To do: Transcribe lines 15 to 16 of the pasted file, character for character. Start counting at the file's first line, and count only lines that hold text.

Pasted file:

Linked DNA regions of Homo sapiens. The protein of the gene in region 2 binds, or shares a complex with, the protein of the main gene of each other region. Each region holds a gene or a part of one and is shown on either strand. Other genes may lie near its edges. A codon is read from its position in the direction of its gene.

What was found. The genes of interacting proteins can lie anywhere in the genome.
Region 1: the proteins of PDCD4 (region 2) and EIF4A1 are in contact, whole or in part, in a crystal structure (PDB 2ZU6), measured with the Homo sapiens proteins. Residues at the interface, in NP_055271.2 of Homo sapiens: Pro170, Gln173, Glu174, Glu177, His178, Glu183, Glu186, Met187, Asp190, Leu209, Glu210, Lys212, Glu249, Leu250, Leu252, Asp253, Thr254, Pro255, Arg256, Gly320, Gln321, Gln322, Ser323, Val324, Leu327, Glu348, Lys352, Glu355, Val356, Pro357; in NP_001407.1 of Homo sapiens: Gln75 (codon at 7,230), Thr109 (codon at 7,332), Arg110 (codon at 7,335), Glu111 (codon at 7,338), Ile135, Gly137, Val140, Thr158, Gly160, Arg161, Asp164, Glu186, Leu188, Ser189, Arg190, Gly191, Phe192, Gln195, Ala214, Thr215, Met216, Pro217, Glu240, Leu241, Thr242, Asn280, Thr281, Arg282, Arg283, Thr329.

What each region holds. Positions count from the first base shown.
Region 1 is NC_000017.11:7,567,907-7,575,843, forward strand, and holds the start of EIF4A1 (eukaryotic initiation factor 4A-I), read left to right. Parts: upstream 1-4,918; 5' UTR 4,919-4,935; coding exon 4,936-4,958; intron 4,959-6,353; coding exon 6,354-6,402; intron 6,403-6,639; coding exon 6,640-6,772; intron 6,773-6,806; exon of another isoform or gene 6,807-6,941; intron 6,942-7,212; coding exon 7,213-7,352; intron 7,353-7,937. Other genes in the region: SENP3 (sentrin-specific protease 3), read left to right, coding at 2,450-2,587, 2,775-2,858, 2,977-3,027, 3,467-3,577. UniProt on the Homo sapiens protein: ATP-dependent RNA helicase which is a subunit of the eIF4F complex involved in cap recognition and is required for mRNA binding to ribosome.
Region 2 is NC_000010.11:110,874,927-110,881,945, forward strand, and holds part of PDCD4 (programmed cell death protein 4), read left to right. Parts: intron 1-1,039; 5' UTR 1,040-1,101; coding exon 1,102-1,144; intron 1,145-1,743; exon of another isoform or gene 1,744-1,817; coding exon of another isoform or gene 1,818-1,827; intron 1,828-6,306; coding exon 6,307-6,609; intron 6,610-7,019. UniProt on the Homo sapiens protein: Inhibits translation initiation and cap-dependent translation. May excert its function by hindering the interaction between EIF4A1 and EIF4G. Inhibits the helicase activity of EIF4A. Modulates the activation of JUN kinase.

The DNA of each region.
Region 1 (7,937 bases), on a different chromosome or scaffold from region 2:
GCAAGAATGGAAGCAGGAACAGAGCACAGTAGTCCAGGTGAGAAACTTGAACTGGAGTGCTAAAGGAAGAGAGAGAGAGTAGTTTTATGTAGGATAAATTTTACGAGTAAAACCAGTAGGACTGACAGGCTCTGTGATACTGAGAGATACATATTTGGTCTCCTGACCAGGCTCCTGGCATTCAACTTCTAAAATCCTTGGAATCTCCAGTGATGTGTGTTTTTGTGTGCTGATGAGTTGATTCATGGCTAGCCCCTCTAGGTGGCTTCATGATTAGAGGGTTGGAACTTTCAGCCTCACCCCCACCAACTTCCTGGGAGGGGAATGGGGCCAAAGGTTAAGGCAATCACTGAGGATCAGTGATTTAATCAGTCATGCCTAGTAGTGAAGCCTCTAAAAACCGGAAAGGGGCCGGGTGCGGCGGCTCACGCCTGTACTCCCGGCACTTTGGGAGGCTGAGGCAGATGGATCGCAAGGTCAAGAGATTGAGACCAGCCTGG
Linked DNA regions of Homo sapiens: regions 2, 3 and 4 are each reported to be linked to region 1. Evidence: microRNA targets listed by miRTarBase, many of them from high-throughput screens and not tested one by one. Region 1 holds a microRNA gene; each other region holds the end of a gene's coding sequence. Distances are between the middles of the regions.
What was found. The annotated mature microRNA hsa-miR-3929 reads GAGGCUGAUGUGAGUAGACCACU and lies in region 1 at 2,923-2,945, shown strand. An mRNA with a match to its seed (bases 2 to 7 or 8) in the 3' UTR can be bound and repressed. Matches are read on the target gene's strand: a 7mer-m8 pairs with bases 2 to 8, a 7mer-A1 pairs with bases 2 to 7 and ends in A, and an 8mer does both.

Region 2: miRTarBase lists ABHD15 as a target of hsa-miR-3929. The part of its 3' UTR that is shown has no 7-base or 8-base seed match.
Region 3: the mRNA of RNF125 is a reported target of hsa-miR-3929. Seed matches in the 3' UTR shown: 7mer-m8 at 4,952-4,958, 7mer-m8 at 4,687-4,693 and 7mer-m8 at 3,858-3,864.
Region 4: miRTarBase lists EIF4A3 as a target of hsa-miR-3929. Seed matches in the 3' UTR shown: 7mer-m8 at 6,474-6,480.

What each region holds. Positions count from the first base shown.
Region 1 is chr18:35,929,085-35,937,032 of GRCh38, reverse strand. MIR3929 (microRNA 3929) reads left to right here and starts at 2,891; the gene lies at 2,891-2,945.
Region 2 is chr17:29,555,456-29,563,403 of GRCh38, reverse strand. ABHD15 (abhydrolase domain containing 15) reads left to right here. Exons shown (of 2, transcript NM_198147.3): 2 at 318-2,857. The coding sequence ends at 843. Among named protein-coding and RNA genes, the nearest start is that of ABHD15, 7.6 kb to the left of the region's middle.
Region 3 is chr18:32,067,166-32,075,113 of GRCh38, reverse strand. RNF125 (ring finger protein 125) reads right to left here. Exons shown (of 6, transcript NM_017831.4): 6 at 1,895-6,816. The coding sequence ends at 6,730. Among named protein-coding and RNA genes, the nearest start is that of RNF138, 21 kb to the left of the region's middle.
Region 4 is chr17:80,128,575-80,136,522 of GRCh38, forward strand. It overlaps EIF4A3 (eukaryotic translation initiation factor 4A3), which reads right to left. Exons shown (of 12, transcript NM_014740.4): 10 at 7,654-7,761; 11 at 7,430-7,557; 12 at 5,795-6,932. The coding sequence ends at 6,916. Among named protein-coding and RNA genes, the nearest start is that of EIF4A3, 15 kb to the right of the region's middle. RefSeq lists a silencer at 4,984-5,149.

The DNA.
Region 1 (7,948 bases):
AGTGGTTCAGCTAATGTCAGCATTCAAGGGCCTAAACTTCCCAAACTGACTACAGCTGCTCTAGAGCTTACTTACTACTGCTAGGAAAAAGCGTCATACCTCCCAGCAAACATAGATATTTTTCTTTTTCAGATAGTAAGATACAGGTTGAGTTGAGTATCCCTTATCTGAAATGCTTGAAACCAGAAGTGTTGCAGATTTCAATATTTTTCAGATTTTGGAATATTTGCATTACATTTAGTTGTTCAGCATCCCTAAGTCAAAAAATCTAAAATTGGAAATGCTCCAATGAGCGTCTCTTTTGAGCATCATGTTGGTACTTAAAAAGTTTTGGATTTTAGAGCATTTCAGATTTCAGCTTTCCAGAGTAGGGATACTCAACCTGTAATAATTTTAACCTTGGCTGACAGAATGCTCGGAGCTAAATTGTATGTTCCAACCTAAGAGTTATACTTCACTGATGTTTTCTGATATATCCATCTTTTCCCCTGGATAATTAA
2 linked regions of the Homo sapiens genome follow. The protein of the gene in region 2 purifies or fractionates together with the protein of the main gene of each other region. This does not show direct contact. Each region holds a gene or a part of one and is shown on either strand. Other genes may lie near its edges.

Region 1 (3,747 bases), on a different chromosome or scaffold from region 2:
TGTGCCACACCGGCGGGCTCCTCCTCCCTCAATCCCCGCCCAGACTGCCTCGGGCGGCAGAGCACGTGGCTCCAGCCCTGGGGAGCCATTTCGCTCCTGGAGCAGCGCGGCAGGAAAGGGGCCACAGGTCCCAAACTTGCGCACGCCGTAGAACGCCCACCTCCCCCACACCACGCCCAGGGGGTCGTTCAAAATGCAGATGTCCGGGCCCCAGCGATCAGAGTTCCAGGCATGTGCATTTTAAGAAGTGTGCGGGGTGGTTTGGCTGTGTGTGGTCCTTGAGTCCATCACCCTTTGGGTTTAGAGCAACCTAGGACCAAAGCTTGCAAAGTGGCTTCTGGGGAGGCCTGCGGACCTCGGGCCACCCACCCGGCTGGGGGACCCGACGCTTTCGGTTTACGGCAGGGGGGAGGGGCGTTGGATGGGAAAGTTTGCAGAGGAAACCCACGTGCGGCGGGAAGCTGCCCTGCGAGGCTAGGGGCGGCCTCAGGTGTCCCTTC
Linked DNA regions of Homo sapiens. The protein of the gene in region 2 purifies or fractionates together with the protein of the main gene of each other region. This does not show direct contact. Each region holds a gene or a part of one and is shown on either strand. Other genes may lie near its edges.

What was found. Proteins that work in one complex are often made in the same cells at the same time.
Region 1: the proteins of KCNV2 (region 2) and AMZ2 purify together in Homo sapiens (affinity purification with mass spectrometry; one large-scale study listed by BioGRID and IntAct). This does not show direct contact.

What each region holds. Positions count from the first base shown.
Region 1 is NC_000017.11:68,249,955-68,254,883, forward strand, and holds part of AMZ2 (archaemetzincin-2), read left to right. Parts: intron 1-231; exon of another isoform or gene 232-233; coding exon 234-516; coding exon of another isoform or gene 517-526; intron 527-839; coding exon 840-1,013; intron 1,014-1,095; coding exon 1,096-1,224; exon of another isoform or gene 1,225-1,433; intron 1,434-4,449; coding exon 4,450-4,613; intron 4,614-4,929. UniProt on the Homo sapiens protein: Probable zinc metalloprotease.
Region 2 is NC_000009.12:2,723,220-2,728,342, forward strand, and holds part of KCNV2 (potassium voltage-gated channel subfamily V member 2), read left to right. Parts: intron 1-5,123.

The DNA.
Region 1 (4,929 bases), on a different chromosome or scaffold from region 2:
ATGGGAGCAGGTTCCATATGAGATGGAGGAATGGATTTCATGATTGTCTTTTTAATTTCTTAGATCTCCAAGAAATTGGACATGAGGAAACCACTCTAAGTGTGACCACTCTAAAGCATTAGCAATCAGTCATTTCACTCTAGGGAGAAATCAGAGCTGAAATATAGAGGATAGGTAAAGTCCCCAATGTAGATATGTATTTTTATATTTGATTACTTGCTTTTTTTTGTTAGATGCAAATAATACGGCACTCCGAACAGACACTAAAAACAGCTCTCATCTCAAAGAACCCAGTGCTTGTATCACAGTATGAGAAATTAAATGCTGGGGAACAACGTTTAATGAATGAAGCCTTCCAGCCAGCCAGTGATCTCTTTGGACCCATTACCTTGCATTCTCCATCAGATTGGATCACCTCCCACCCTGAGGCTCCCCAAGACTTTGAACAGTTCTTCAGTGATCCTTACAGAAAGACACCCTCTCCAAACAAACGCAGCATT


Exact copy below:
What each region holds. Positions count from the first base shown.
Region 1 is chr18:35,929,085-35,937,032 of GRCh38, reverse strand. MIR3929 (microRNA 3929) reads left to right here and starts at 2,891; the gene lies at 2,891-2,945.